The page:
The 5 Best Things Obamacare Has Done for Women

7029981403_52dc523d79_zFive years ago today, the Affordable Care Act was signed into law. Since then, despite at least 50 attempts by Republicans to repeal the law and more than 100 court challenges to the Act’s contraceptive mandate, more than 16 million Americans have gained health coverage because of the ACA, according to the White House.

“Five years and dozens of Republican repeal votes later, it’s clear that the Affordable Care Act is working,” said Sen. Charles E. Schumer (D-N.Y.) in a press release. “It has bent the cost curve, provided millions of women with free preventive care, and saved seniors thousands and thousands on their prescription drugs. The Affordable Care Act works, and every day, more and more American families are experiencing its benefits.”

The contraceptive mandate—a provision of the Act that requires employers to cover some contraceptive costs for employees—is one of a few ways Obamacare has expanded health-care access for women. Below, take a look at five other ways the ACA has helped women.

1. 8 million women have gained health insurance.

Plus, the reduction in the uninsured rate was 27 percent larger for women than the reduction for men (through the middle of 2014).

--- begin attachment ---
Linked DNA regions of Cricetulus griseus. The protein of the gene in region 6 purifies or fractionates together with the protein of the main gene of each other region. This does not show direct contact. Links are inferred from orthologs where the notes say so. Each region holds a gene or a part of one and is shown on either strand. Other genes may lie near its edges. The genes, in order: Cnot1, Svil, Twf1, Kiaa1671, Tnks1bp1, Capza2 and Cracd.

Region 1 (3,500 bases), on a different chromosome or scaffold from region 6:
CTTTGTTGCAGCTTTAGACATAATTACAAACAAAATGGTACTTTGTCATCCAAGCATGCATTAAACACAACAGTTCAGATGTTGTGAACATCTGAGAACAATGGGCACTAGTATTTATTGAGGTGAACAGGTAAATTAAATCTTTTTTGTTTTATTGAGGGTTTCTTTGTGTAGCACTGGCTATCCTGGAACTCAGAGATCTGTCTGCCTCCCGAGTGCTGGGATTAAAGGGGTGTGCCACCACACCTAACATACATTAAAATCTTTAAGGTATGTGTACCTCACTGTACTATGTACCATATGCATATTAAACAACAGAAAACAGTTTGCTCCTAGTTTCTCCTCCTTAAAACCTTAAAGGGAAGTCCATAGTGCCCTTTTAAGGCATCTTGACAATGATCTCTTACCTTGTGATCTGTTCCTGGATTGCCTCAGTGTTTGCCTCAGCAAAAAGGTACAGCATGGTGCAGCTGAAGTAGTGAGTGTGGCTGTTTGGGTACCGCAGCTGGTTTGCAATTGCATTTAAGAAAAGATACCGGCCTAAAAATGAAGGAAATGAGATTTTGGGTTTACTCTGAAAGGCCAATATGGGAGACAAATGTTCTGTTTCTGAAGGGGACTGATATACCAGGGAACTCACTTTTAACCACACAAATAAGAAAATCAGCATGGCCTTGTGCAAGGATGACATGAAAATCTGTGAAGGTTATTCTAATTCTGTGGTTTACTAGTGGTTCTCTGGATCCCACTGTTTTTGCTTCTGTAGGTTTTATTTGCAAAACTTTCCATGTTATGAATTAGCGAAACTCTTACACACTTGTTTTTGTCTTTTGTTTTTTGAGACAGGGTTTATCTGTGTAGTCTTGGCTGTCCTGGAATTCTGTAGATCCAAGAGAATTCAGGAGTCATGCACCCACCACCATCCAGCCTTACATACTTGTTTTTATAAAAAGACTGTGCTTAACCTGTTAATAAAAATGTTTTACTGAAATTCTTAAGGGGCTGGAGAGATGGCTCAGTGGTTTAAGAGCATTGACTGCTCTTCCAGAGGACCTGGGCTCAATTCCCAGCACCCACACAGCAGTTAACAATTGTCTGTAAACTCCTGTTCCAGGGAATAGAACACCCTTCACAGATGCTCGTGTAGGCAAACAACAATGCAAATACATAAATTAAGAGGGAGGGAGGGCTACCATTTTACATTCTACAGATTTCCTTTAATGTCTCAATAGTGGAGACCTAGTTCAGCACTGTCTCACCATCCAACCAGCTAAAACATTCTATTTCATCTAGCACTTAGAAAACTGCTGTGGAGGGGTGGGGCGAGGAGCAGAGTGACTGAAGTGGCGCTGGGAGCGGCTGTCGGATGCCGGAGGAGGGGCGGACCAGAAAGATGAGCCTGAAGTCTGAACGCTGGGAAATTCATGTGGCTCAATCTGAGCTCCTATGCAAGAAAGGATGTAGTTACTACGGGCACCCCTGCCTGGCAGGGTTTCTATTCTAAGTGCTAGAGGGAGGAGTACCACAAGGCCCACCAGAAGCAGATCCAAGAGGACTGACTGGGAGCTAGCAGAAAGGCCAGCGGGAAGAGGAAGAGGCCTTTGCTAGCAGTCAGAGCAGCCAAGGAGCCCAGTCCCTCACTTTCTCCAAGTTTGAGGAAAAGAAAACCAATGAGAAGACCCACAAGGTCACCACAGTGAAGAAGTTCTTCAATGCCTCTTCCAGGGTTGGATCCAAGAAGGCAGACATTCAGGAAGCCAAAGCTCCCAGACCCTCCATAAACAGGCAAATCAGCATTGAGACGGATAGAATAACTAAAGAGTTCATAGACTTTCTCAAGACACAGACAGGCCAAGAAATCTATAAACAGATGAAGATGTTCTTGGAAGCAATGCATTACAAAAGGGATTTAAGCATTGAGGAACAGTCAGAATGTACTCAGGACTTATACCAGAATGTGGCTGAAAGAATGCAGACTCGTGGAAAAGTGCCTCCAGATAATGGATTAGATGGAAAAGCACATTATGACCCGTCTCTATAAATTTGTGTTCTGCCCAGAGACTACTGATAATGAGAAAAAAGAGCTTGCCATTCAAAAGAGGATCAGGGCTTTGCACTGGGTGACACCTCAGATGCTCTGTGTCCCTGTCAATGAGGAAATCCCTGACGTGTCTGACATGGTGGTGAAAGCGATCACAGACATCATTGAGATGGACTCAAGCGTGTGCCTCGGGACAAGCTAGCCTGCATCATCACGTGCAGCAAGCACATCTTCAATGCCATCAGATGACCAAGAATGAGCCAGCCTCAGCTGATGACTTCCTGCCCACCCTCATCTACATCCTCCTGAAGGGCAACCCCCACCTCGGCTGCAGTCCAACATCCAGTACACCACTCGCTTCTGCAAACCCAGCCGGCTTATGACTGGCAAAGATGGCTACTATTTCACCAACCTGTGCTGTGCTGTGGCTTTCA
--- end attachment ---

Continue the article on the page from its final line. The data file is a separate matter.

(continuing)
2. 30 million women have gained access to preventive services without cost-sharing.

An estimated 48.5 million women in total with private health insurance now have access to services such as well-woman visits and cervical cancer screenings—without any out-of-pocket fees.

3. Women can no longer be charged more than men for health insurance.

According to one study, 92 percent of the bestselling health insurance plans in the individual market could charge women more than men for the same coverage, even if they did not cover maternity care.

4. 65 million women with preexisting conditions can no longer be denied coverage.

That includes “conditions” such as pregnancy.

5. 8.7 million women gained maternity coverage.

That’s one of 10 “essential health benefit” categories that private and group health insurance plans are required to cover, which also include prescription drugs and newborn care.

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Photo courtesy of Flickr user LaDawna Howard licensed under Creative Commons 2.0


Stephanie hails from Toronto, Canada. She is a Ms. writer, a master of journalism candidate and a hip hop dancer/instructor/choreographer. She got her start in feminist journalism at the age of 16 when she was a member of the first editorial collective at Shameless magazine—and she has never looked back.